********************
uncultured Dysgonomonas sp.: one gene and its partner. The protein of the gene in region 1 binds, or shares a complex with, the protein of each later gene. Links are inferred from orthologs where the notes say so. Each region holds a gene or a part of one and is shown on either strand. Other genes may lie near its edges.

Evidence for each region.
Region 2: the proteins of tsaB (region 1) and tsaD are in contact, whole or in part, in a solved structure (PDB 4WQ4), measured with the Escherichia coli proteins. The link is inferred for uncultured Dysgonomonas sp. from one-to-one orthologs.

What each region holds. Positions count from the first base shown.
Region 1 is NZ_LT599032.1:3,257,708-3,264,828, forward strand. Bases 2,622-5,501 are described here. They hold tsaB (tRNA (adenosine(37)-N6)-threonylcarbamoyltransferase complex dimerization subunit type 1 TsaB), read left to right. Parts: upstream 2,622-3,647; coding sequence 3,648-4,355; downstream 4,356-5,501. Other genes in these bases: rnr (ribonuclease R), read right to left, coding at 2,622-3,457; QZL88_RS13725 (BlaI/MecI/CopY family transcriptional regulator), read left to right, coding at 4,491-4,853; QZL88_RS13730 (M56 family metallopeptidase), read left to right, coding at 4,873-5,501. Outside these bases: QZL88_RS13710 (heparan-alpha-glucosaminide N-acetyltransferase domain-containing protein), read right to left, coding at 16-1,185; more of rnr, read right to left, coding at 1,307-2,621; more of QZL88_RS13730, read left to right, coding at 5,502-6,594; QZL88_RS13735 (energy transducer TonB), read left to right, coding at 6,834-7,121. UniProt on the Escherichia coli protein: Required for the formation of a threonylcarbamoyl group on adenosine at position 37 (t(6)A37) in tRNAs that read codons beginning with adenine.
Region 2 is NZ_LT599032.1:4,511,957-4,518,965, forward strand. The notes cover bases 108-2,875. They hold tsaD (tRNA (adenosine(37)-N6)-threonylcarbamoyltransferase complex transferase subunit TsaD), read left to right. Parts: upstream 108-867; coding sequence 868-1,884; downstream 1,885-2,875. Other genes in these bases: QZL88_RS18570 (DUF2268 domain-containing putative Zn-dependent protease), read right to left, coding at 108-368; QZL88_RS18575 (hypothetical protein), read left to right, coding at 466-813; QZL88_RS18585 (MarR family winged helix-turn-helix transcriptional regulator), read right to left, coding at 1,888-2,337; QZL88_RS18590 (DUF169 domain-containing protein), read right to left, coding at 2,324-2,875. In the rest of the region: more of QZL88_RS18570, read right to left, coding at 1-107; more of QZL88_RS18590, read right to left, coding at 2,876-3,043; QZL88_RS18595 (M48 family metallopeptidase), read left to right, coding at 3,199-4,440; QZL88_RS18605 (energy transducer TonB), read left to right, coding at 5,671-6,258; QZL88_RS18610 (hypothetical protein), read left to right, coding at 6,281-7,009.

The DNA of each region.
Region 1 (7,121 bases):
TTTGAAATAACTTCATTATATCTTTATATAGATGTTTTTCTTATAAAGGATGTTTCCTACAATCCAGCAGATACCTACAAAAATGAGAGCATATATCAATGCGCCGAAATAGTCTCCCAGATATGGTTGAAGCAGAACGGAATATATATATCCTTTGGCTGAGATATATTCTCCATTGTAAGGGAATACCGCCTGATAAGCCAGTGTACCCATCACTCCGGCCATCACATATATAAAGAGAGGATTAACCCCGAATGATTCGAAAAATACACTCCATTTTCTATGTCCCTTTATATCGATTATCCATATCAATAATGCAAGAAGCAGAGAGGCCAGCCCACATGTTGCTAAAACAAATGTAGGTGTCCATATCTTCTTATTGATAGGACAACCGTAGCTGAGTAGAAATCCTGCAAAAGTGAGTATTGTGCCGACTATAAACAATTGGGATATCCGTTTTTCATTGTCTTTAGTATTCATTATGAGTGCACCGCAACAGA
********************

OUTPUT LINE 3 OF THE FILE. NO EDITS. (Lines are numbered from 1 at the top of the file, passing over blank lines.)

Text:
Region 2: the proteins of tsaB (region 1) and tsaD are in contact, whole or in part, in a solved structure (PDB 4WQ4), measured with the Escherichia coli proteins. The link is inferred for uncultured Dysgonomonas sp. from one-to-one orthologs.